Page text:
"Retention Deep Dives" -- A Short-Lived Initiative
The New London Day has an interesting article in today's edition on a new initiative to find out why some boats are having low retention rates. Those of us familiar with the Submarine Force know this effort is doomed to failure, but for those unfamiliar with the inner workings of submarines, we'll discuss it here. Excerpts from the article:
The Navy is sending a team of experts to Groton next week to determine why one of the submarines has trouble retaining personnel.All of us have seen this type of initiative come and go. Some deskbound senior guys who will never go back to sea sit around shooting the sh** and come up with a bright idea. It doesn't matter what the idea is -- the common thread is that it demonstrates said desk jockey's loss of contact with the reality of boat life. (The same dynamic is at work when a boat gets in trouble for something they did operationally, and the investigating team convinces themselves that all the ancillary issues they discover are limited to only problem boats.)
Force Master Chief Jeff Garrison said on Wednesday that five people, including reserve captains, a command master chief from outside the Groton area and a career counselor will visit one of the subs at the Naval Submarine Base for two days.
Their goal is to figure out the root cause of the ship's poor retention, high attrition and low morale, and provide the commanding officer with ideas on how to improve the situation, Garrison said...
...The Groton submarine will be the first ship to take part in the program. Garrison would not say which submarine was selected.
“We'll send that same team to another boat with a high retention rate and high morale so we can better understand those best practices and share them with the rest of the fleet,” he said. “Then we'll determine if we're going to continue with these deep dives, but I'm sure we're going to have success with it.”
So why do some boats have better retention than others? In some cases, it is because of a better command climate -- everyone is happier, so potential re-enlistees are more likely to want to stay in the organization that makes them happy. In my experience, though, that's pretty rare. Submarine Force retention rates, especially for first termers, is skewed by the re-enlistment of baby nukes who get a lot of money to reenlist for basically two extra years right after they get to the boat -- it counts in the numerator of the retention rate without having a chance of being a loss. A boat with "low" retention might just be in a cycle where they aren't getting many baby nukes.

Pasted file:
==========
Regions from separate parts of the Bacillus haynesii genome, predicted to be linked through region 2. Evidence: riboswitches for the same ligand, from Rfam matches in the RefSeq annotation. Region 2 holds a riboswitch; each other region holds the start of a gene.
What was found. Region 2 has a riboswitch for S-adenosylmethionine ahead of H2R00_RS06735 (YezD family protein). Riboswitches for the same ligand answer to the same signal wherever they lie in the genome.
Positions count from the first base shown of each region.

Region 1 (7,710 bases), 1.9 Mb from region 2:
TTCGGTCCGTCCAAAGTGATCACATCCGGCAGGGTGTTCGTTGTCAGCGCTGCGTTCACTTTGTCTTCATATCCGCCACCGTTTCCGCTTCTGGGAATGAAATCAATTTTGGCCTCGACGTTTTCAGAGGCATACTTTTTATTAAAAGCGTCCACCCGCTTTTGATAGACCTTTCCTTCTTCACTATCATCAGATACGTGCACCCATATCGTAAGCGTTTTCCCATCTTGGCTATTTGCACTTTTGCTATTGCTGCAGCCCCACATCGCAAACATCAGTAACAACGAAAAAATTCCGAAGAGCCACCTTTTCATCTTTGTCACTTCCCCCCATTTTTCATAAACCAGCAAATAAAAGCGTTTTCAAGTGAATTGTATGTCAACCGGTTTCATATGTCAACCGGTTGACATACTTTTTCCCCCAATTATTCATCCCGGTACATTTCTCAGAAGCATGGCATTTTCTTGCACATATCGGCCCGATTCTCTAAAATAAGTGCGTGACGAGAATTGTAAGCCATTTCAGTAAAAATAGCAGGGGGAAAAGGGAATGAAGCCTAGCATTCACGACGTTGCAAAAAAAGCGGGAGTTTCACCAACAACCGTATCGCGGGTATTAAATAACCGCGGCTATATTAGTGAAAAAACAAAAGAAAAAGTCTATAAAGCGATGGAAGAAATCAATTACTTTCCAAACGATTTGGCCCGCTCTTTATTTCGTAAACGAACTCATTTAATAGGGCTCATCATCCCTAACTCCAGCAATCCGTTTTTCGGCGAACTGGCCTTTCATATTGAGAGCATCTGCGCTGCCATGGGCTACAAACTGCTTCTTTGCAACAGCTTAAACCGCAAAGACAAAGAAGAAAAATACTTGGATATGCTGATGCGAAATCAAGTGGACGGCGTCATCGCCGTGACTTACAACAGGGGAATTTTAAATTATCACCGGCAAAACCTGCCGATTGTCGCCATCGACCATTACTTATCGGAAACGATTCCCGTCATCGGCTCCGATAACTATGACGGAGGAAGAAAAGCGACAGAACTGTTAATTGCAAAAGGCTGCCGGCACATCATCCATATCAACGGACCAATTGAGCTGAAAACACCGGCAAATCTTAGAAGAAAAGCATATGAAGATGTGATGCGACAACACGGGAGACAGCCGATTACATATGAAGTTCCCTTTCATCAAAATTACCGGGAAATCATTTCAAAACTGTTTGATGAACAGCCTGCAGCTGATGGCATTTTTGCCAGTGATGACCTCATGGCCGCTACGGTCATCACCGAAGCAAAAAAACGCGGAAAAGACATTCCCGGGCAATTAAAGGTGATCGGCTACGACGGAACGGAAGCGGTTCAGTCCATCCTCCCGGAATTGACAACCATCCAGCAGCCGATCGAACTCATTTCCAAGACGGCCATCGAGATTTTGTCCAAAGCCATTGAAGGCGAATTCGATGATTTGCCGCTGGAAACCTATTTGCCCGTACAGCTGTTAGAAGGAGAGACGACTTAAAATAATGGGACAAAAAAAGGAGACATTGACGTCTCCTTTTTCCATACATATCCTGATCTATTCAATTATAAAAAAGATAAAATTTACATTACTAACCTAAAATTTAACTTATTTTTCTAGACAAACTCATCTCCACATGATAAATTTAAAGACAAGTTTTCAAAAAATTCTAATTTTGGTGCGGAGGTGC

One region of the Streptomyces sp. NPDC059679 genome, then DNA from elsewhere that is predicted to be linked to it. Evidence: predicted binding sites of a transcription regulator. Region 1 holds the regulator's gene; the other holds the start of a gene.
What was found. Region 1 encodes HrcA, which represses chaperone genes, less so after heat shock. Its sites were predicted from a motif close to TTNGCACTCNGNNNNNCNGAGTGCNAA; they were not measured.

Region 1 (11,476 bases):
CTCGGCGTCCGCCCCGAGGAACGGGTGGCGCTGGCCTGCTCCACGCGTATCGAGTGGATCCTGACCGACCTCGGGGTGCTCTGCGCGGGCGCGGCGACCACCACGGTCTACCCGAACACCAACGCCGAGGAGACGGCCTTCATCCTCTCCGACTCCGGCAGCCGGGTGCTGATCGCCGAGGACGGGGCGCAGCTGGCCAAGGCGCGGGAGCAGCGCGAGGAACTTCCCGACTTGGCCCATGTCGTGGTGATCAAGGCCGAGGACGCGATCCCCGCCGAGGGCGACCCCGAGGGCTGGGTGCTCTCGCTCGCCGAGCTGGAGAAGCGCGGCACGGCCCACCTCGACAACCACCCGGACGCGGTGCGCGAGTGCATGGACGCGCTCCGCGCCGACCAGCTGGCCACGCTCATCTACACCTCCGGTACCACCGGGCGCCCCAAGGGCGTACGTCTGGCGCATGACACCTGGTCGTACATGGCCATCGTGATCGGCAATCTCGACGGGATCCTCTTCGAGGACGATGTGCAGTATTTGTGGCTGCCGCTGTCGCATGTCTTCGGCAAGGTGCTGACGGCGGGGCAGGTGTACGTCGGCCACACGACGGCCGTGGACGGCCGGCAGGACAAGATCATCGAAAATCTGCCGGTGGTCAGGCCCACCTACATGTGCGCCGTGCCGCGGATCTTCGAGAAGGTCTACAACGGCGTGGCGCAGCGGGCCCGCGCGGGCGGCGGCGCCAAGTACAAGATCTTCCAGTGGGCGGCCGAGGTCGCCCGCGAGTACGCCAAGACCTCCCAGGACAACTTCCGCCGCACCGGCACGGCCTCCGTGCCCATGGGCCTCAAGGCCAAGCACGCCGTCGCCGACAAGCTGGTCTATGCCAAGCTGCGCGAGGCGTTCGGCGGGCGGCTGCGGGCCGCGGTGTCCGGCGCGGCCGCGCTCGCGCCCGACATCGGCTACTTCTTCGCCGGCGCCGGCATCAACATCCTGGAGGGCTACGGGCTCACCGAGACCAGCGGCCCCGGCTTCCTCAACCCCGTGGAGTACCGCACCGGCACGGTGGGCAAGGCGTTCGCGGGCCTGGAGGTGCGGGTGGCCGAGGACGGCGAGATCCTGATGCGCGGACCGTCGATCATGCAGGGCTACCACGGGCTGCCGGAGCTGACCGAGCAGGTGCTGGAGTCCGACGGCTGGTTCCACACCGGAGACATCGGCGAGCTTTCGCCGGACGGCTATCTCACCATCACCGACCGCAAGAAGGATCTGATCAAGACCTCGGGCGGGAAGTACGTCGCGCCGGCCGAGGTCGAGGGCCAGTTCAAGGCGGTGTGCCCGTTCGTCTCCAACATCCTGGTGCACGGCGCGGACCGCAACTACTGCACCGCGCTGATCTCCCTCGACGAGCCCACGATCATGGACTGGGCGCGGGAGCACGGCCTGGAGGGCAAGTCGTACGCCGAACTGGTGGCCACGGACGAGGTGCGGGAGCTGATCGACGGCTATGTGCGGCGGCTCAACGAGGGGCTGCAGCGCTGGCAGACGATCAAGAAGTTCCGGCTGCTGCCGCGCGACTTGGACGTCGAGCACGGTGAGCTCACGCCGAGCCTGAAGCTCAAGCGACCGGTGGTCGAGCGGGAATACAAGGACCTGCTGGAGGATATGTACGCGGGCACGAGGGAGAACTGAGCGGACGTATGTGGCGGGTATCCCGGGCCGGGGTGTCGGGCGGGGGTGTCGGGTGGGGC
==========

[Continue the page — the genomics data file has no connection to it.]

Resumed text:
The idea that crew interviews with a couple of reserve Captains will uncover some "truth" is completely ridiculous on the face of it. They'll go in looking for people with bad attitudes to ask them why their boat is so messed up, and guess what -- they'll find malcontents. What they'll forget is that every boat has malcontents, and even on the best boats they'll find guys willing to explain why their boat is crappy. (Don't get me wrong -- I like malcontents in general; I'm just mentioning them in this context because the investigators won't be looking for them on the "good" boat.)
Another problem with investigating retention rates is a dynamic that shows up sometimes in boats with really, really bad command climates. I served on USS Topeka (SSN 754) up until 1993 under "He Who Must Not Be Named" -- and Topeka had great retention rates, particularly among officers. You know why? Because re-enlisting for orders was often a Sailor's only quick way off the boat. For my cohort of JOs, 7 of 8 signed on for the Nuke Bonus (the fleet average back then was about 38%); not doing so meant you spent the rest of your obligation on the boat. It was a no brainer. (Me? I was a dig-it, and would have signed up anyway. I figured that, having made it through "Fast Eddie", I'd never run into anything worse, and I was right.)
Still, I'm sure it'll be interesting as Submariners on the Groton waterfront look to see which boat the "Retention Deep Dive" team is heading to -- and hoping it'll be their boat if they think it'll make everyone be nicer to them. A bitching Sailor is a happy Sailor, and there's nothing a bitching Sailor likes more than someone to bitch to.